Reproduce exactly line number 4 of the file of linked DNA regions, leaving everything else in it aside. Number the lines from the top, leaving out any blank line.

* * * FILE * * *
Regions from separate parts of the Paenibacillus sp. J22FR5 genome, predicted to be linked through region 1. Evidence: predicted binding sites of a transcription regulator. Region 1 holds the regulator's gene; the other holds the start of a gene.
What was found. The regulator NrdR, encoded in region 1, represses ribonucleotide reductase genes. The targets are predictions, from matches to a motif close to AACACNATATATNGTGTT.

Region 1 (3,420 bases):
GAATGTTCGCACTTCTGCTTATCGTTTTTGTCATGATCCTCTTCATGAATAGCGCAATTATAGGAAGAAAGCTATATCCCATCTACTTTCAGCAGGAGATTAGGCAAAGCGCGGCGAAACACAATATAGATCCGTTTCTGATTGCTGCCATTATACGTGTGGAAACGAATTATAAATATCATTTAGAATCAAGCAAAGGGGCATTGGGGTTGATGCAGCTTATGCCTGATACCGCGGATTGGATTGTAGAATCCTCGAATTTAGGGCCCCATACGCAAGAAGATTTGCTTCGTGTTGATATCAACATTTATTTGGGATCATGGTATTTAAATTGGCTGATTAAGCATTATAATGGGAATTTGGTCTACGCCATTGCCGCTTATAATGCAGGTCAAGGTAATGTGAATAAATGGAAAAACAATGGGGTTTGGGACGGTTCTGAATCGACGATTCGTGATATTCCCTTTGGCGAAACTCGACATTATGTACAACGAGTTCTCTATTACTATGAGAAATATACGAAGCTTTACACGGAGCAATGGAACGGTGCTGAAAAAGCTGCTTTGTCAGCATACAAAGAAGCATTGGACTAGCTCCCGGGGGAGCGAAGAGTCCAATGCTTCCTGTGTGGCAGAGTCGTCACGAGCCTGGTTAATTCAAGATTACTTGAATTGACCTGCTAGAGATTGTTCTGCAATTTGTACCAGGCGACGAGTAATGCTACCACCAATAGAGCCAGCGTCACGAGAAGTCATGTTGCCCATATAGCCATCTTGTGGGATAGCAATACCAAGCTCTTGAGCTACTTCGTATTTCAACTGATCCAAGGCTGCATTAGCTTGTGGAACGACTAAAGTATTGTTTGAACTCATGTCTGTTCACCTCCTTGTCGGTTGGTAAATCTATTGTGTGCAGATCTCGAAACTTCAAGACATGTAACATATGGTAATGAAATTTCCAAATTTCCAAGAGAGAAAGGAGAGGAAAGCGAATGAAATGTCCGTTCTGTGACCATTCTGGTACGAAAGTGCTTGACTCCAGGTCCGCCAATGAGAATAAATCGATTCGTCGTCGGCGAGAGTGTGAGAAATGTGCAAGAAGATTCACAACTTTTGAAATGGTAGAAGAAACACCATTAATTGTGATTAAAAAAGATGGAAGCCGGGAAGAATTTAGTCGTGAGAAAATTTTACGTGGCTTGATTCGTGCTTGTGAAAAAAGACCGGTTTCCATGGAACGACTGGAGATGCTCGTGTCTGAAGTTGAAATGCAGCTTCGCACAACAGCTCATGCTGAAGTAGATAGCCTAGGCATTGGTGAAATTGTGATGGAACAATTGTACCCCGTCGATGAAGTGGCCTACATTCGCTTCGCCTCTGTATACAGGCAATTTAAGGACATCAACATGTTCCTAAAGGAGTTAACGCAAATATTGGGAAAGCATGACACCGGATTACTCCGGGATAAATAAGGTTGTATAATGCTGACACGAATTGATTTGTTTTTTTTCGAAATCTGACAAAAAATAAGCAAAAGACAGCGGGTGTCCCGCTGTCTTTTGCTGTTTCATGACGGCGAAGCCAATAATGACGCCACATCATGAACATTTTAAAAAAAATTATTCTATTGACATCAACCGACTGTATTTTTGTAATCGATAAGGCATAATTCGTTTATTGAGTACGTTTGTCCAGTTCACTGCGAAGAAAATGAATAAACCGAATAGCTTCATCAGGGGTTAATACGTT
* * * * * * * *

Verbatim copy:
GAATGTTCGCACTTCTGCTTATCGTTTTTGTCATGATCCTCTTCATGAATAGCGCAATTATAGGAAGAAAGCTATATCCCATCTACTTTCAGCAGGAGATTAGGCAAAGCGCGGCGAAACACAATATAGATCCGTTTCTGATTGCTGCCATTATACGTGTGGAAACGAATTATAAATATCATTTAGAATCAAGCAAAGGGGCATTGGGGTTGATGCAGCTTATGCCTGATACCGCGGATTGGATTGTAGAATCCTCGAATTTAGGGCCCCATACGCAAGAAGATTTGCTTCGTGTTGATATCAACATTTATTTGGGATCATGGTATTTAAATTGGCTGATTAAGCATTATAATGGGAATTTGGTCTACGCCATTGCCGCTTATAATGCAGGTCAAGGTAATGTGAATAAATGGAAAAACAATGGGGTTTGGGACGGTTCTGAATCGACGATTCGTGATATTCCCTTTGGCGAAACTCGACATTATGTACAACGAGTTCTCTATTACTATGAGAAATATACGAAGCTTTACACGGAGCAATGGAACGGTGCTGAAAAAGCTGCTTTGTCAGCATACAAAGAAGCATTGGACTAGCTCCCGGGGGAGCGAAGAGTCCAATGCTTCCTGTGTGGCAGAGTCGTCACGAGCCTGGTTAATTCAAGATTACTTGAATTGACCTGCTAGAGATTGTTCTGCAATTTGTACCAGGCGACGAGTAATGCTACCACCAATAGAGCCAGCGTCACGAGAAGTCATGTTGCCCATATAGCCATCTTGTGGGATAGCAATACCAAGCTCTTGAGCTACTTCGTATTTCAACTGATCCAAGGCTGCATTAGCTTGTGGAACGACTAAAGTATTGTTTGAACTCATGTCTGTTCACCTCCTTGTCGGTTGGTAAATCTATTGTGTGCAGATCTCGAAACTTCAAGACATGTAACATATGGTAATGAAATTTCCAAATTTCCAAGAGAGAAAGGAGAGGAAAGCGAATGAAATGTCCGTTCTGTGACCATTCTGGTACGAAAGTGCTTGACTCCAGGTCCGCCAATGAGAATAAATCGATTCGTCGTCGGCGAGAGTGTGAGAAATGTGCAAGAAGATTCACAACTTTTGAAATGGTAGAAGAAACACCATTAATTGTGATTAAAAAAGATGGAAGCCGGGAAGAATTTAGTCGTGAGAAAATTTTACGTGGCTTGATTCGTGCTTGTGAAAAAAGACCGGTTTCCATGGAACGACTGGAGATGCTCGTGTCTGAAGTTGAAATGCAGCTTCGCACAACAGCTCATGCTGAAGTAGATAGCCTAGGCATTGGTGAAATTGTGATGGAACAATTGTACCCCGTCGATGAAGTGGCCTACATTCGCTTCGCCTCTGTATACAGGCAATTTAAGGACATCAACATGTTCCTAAAGGAGTTAACGCAAATATTGGGAAAGCATGACACCGGATTACTCCGGGATAAATAAGGTTGTATAATGCTGACACGAATTGATTTGTTTTTTTTCGAAATCTGACAAAAAATAAGCAAAAGACAGCGGGTGTCCCGCTGTCTTTTGCTGTTTCATGACGGCGAAGCCAATAATGACGCCACATCATGAACATTTTAAAAAAAATTATTCTATTGACATCAACCGACTGTATTTTTGTAATCGATAAGGCATAATTCGTTTATTGAGTACGTTTGTCCAGTTCACTGCGAAGAAAATGAATAAACCGAATAGCTTCATCAGGGGTTAATACGTT